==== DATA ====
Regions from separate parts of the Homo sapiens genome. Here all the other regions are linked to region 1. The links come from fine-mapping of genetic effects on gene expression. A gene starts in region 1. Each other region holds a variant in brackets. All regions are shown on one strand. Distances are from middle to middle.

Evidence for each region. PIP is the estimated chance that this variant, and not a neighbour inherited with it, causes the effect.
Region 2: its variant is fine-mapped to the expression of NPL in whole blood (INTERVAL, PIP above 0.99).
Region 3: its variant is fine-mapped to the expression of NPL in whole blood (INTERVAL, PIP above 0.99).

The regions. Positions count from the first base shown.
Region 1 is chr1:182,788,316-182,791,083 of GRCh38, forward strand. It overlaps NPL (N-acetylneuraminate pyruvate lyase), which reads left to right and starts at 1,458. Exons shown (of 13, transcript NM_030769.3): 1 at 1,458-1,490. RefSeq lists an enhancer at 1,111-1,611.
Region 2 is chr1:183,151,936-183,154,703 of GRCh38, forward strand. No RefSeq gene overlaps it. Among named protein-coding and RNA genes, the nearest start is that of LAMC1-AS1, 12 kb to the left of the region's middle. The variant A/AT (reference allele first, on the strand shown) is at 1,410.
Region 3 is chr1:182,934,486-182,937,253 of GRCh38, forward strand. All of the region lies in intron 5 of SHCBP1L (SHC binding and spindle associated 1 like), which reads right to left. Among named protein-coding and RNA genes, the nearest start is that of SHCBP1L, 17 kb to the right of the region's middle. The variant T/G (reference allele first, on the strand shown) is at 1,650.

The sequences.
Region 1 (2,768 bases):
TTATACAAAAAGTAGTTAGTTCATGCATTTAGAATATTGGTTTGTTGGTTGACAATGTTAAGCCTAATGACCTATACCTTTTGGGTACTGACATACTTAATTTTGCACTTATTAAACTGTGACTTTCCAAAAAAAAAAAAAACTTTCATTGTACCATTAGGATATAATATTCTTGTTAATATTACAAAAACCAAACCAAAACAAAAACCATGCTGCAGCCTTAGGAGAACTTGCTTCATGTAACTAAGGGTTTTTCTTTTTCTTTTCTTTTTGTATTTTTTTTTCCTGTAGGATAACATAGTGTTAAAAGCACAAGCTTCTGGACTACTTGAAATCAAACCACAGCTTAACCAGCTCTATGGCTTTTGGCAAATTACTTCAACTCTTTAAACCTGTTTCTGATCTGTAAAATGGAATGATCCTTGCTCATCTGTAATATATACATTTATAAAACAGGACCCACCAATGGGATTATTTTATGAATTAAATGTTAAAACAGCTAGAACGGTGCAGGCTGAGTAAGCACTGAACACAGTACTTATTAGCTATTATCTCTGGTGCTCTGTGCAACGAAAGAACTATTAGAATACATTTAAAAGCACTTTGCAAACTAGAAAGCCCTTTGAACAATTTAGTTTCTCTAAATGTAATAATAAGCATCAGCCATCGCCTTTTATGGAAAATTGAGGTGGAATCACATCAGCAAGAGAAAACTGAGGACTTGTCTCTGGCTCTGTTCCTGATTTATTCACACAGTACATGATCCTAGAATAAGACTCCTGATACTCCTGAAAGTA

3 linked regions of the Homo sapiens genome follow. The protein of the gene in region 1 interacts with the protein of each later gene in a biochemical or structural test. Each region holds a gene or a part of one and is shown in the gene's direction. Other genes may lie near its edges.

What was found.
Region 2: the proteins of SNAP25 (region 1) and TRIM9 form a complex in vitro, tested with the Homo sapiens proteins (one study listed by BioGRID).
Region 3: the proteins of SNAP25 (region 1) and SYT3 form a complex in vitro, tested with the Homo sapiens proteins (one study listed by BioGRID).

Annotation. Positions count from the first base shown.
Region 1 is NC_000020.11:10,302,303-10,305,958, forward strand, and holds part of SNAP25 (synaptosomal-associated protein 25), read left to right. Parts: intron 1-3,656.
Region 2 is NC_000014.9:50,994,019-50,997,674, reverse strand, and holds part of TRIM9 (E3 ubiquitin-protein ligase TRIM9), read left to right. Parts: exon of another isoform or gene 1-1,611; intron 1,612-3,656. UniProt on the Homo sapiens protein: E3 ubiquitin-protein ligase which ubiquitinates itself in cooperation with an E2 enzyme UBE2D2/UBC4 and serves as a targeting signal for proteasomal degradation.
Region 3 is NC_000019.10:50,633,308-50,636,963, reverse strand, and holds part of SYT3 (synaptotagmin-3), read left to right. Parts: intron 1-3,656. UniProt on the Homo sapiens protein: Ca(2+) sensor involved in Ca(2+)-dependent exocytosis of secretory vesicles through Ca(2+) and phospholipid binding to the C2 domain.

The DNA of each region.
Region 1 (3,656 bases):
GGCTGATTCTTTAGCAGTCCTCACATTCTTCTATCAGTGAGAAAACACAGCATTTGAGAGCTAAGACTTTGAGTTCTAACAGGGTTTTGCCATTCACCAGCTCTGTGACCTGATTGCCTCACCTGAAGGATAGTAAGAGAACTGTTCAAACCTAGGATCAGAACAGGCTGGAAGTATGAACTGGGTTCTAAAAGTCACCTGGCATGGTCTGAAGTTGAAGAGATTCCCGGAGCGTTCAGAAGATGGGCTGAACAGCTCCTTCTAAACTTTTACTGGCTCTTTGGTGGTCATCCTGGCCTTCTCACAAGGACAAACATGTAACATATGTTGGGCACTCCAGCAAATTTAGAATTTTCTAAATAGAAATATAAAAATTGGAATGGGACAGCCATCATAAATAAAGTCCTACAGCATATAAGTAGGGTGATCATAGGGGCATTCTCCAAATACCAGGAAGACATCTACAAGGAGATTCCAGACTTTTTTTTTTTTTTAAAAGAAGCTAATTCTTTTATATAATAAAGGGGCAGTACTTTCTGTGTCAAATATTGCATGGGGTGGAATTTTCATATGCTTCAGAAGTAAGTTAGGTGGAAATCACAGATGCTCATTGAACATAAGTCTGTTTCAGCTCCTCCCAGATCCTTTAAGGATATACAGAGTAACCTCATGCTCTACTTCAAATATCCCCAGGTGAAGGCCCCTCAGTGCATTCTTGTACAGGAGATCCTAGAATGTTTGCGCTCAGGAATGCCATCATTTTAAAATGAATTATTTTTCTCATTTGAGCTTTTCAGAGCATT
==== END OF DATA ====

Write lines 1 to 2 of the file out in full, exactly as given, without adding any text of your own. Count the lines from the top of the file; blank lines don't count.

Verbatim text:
Regions from separate parts of the Homo sapiens genome. Here all the other regions are linked to region 1. The links come from fine-mapping of genetic effects on gene expression. A gene starts in region 1. Each other region holds a variant in brackets. All regions are shown on one strand. Distances are from middle to middle.

Evidence for each region. PIP is the estimated chance that this variant, and not a neighbour inherited with it, causes the effect.